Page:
Scientists Develop Novel mRNA Delivery Method Using Extracellular Vesicles

Scientists Develop Novel mRNA Delivery Method Using Extracellular Vesicles
Technique used to initiate collagen replacement in photoaged skin suggests potential for other mRNA and gene therapies

A team of researchers led by The University of Texas MD Anderson Cancer Center has developed a novel delivery system for messenger RNA (mRNA) using extracellular vesicles (EVs). The new technique has the potential to overcome many of the delivery hurdles faced by other promising mRNA therapies.

In the study, published in Nature Biomedical Engineering, the researchers use EV-encapsulated mRNA to initiate and sustain collagen production for several months in the cells of photoaged skin in laboratory models. It is the first therapy to demonstrate this ability and represents a proof-of-concept for deploying the EV mRNA therapy.

“This is an entirely new modality for delivering mRNA,” said corresponding author Betty Kim, M.D., Ph.D., professor of Neurosurgery. “We used it in our study to initiate collagen production in cells, but it has the potential to be a delivery system for a number of mRNA therapies that currently have no good method for being delivered.”

The genetic code for building specific proteins is contained in mRNA but delivering mRNA within the body is one of the largest hurdles facing clinical applications of many mRNA-based therapies.

The current COVID-19 vaccines, which marked the first widespread use of mRNA therapy, use lipid nanoparticles for delivery, and the other primary delivery systems for genetic materials so far have been viral based. However, each of these approaches comes with certain limitations and challenges.

Extracellular vesicles are small structures created by cells that transport biomolecules and nucleic acids in the body. These naturally occurring particles can be modified to carry mRNAs, which gives them the benefit of innate biocompatibility without triggering a strong immune response, allowing them to be administered multiple times. Additionally, their size allows them to carry even the largest human genes and proteins.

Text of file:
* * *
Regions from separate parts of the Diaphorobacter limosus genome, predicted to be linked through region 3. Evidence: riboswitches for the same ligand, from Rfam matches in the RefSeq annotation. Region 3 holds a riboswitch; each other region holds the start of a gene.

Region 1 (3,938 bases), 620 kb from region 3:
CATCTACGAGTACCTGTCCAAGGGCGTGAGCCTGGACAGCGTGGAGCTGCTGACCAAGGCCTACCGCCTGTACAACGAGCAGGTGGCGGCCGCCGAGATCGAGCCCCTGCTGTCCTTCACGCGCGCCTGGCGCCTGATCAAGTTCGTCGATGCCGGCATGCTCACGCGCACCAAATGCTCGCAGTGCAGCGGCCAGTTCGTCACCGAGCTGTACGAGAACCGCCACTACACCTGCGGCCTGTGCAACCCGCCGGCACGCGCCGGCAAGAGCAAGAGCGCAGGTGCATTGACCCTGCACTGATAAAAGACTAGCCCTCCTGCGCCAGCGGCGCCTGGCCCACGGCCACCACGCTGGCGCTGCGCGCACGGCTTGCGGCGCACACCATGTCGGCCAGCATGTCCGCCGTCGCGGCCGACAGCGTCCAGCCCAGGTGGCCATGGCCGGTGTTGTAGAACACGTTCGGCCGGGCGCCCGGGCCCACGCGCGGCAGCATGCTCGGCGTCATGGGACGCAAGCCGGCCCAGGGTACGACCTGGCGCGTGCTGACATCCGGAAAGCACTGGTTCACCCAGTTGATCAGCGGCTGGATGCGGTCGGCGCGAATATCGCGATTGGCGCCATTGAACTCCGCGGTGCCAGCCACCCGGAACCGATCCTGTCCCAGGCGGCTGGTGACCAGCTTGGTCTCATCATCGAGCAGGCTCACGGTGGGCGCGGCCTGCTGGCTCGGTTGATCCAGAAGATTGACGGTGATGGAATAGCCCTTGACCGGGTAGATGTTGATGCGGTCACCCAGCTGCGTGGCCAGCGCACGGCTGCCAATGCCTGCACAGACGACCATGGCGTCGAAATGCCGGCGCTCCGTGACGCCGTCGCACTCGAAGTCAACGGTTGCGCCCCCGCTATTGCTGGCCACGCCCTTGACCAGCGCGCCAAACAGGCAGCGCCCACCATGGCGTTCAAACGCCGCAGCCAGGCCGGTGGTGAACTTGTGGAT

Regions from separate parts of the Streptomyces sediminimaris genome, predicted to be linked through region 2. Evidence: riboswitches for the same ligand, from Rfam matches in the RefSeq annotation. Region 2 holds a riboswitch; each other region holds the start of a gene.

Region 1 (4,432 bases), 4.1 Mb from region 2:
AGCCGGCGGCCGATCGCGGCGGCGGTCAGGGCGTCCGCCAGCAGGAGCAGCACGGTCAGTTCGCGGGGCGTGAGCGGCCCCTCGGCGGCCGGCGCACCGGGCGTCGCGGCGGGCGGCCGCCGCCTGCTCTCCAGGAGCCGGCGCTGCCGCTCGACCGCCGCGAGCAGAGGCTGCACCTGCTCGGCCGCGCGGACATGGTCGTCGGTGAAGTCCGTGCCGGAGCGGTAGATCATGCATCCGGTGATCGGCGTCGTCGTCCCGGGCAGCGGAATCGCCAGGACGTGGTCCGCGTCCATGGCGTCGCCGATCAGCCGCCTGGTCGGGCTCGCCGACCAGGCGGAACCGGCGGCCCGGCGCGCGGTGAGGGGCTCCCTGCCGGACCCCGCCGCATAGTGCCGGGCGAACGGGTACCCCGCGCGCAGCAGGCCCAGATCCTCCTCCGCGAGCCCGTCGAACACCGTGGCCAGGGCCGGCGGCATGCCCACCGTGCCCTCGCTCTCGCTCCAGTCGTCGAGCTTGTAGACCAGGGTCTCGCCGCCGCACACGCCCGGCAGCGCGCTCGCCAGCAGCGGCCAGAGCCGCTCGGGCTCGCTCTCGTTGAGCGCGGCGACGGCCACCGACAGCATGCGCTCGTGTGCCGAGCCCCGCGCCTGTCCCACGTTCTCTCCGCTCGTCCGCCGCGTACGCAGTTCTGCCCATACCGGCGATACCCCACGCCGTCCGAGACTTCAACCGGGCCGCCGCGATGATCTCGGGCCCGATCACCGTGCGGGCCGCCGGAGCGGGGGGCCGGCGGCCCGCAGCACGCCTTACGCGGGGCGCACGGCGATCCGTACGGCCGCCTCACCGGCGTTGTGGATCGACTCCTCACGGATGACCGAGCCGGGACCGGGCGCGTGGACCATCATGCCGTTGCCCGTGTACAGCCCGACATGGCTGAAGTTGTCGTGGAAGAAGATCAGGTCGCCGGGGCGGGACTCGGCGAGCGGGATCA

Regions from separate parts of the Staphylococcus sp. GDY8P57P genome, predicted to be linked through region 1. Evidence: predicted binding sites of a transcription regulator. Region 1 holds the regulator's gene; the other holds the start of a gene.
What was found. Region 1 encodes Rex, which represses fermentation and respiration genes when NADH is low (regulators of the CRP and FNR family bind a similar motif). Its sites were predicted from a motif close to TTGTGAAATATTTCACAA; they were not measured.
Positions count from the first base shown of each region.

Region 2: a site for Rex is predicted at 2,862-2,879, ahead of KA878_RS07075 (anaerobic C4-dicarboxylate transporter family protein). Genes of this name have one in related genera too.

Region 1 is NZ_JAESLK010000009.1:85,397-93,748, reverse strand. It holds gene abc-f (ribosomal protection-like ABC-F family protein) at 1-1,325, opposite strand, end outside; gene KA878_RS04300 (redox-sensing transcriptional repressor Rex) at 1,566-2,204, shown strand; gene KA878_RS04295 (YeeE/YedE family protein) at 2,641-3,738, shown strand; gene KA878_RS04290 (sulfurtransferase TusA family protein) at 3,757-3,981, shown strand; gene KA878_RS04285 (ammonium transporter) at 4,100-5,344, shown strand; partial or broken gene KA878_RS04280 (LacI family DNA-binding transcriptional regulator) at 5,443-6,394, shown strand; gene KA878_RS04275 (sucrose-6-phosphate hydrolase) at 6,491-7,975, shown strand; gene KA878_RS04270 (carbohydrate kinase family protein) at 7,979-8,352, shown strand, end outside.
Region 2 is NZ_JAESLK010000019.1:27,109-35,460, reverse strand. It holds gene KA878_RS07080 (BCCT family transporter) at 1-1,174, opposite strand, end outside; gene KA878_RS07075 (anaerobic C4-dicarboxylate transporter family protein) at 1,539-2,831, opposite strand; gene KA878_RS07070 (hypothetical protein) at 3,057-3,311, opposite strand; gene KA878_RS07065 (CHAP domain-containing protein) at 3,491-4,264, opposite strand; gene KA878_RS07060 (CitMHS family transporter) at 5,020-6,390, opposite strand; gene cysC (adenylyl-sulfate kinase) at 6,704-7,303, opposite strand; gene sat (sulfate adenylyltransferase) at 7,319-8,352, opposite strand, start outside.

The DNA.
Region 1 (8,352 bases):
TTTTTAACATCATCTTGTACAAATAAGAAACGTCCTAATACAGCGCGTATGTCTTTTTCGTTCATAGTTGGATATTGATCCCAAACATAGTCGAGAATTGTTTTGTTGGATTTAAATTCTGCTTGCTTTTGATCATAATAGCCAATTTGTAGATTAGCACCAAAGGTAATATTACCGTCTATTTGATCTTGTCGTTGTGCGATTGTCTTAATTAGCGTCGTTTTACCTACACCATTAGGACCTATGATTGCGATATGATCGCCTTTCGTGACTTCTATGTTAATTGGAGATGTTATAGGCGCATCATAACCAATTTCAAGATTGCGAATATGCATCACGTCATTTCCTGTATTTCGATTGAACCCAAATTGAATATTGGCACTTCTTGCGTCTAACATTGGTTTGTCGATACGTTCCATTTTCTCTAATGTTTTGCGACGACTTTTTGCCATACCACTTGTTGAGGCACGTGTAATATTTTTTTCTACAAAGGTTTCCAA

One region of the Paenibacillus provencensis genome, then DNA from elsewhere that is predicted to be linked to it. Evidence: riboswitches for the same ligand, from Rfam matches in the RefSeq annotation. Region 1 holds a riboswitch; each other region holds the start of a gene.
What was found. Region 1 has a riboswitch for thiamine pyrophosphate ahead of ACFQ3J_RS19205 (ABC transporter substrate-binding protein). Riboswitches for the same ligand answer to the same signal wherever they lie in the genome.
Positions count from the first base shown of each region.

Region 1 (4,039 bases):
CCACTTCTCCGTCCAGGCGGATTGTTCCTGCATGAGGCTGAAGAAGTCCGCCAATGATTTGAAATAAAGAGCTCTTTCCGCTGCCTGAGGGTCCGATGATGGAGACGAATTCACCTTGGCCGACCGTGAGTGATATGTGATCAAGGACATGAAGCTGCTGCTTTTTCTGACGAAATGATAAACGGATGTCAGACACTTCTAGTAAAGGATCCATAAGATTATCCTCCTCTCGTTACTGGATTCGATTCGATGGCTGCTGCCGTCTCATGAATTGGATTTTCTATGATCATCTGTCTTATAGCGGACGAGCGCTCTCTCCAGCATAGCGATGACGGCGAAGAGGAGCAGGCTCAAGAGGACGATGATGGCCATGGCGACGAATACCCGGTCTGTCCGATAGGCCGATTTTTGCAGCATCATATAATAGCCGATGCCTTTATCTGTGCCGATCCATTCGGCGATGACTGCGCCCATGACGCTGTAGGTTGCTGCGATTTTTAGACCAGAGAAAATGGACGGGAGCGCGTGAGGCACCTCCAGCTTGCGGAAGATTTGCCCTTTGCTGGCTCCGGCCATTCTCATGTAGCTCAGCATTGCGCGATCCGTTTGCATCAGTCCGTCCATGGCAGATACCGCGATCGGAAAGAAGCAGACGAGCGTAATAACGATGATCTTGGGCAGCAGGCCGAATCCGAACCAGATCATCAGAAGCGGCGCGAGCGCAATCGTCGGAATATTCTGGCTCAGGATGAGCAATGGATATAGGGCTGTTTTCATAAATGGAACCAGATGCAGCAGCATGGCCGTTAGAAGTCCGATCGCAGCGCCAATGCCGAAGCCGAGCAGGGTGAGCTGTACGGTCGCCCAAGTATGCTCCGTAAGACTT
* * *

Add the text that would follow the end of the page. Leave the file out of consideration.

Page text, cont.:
In the current study, the research team used EV mRNA therapy to deliver COL1A1 mRNA, which encodes the collagen protein, into the skin cells of a laboratory model that mimics aging-damaged skin in humans. The EV mRNA was administered using a microneedle delivery system via a patch applied to the skin. This single injection improved collagen production and reduced wrinkle formation in the targeted area for two months.

While initiating collagen production in cells is a noteworthy achievement on its own, Kim said, this study opens the door for further evaluation of EV mRNA therapy as a viable platform for mRNA delivery.

“mRNA therapies have the potential to address a number of health issues, from protein loss as we age to hereditary disorders where beneficial genes or proteins are missing,” Kim said. “There is even the potential for delivering tumor-suppressing mRNA as a cancer therapy, so finding a new avenue to deliver mRNA is exciting. There is still work to be done to bring this to the clinic, but these early results are promising.”

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